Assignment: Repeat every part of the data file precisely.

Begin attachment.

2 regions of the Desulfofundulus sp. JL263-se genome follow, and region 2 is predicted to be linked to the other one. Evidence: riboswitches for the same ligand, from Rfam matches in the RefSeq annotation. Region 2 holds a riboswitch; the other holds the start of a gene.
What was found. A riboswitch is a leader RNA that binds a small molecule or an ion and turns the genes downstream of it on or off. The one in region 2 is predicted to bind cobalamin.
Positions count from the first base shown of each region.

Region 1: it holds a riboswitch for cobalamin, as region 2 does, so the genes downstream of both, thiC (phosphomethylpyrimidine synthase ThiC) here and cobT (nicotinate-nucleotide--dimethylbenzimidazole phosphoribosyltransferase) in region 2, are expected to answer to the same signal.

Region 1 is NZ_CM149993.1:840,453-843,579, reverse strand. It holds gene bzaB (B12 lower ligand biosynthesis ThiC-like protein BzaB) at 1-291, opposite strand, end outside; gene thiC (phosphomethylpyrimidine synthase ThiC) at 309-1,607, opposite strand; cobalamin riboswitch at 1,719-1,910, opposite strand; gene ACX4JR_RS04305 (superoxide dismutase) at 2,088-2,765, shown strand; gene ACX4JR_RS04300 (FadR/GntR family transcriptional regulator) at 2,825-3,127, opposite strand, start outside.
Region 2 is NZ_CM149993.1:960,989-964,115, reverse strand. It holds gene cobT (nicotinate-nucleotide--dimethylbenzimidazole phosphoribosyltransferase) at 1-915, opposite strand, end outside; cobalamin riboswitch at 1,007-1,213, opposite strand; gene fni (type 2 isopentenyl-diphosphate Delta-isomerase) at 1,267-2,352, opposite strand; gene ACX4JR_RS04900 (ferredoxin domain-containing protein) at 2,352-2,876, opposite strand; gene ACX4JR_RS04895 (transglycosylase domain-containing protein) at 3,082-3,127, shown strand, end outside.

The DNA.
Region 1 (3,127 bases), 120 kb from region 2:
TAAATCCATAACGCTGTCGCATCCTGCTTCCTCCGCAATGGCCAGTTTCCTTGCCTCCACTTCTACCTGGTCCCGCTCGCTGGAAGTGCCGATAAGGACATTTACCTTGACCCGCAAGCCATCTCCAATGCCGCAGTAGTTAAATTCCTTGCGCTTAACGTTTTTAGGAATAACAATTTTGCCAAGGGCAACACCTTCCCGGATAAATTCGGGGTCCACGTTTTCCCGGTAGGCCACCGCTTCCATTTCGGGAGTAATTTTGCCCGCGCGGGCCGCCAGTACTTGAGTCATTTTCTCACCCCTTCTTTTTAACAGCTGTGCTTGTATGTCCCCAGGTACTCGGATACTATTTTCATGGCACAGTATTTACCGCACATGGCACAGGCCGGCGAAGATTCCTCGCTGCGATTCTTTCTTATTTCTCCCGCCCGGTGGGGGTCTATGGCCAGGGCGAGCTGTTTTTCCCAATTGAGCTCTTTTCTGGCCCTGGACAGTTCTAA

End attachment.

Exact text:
2 regions of the Desulfofundulus sp. JL263-se genome follow, and region 2 is predicted to be linked to the other one. Evidence: riboswitches for the same ligand, from Rfam matches in the RefSeq annotation. Region 2 holds a riboswitch; the other holds the start of a gene.
What was found. A riboswitch is a leader RNA that binds a small molecule or an ion and turns the genes downstream of it on or off. The one in region 2 is predicted to bind cobalamin.
Positions count from the first base shown of each region.

Region 1: it holds a riboswitch for cobalamin, as region 2 does, so the genes downstream of both, thiC (phosphomethylpyrimidine synthase ThiC) here and cobT (nicotinate-nucleotide--dimethylbenzimidazole phosphoribosyltransferase) in region 2, are expected to answer to the same signal.

Region 1 is NZ_CM149993.1:840,453-843,579, reverse strand. It holds gene bzaB (B12 lower ligand biosynthesis ThiC-like protein BzaB) at 1-291, opposite strand, end outside; gene thiC (phosphomethylpyrimidine synthase ThiC) at 309-1,607, opposite strand; cobalamin riboswitch at 1,719-1,910, opposite strand; gene ACX4JR_RS04305 (superoxide dismutase) at 2,088-2,765, shown strand; gene ACX4JR_RS04300 (FadR/GntR family transcriptional regulator) at 2,825-3,127, opposite strand, start outside.
Region 2 is NZ_CM149993.1:960,989-964,115, reverse strand. It holds gene cobT (nicotinate-nucleotide--dimethylbenzimidazole phosphoribosyltransferase) at 1-915, opposite strand, end outside; cobalamin riboswitch at 1,007-1,213, opposite strand; gene fni (type 2 isopentenyl-diphosphate Delta-isomerase) at 1,267-2,352, opposite strand; gene ACX4JR_RS04900 (ferredoxin domain-containing protein) at 2,352-2,876, opposite strand; gene ACX4JR_RS04895 (transglycosylase domain-containing protein) at 3,082-3,127, shown strand, end outside.

The DNA.
Region 1 (3,127 bases), 120 kb from region 2:
TAAATCCATAACGCTGTCGCATCCTGCTTCCTCCGCAATGGCCAGTTTCCTTGCCTCCACTTCTACCTGGTCCCGCTCGCTGGAAGTGCCGATAAGGACATTTACCTTGACCCGCAAGCCATCTCCAATGCCGCAGTAGTTAAATTCCTTGCGCTTAACGTTTTTAGGAATAACAATTTTGCCAAGGGCAACACCTTCCCGGATAAATTCGGGGTCCACGTTTTCCCGGTAGGCCACCGCTTCCATTTCGGGAGTAATTTTGCCCGCGCGGGCCGCCAGTACTTGAGTCATTTTCTCACCCCTTCTTTTTAACAGCTGTGCTTGTATGTCCCCAGGTACTCGGATACTATTTTCATGGCACAGTATTTACCGCACATGGCACAGGCCGGCGAAGATTCCTCGCTGCGATTCTTTCTTATTTCTCCCGCCCGGTGGGGGTCTATGGCCAGGGCGAGCTGTTTTTCCCAATTGAGCTCTTTTCTGGCCCTGGACAGTTCTAA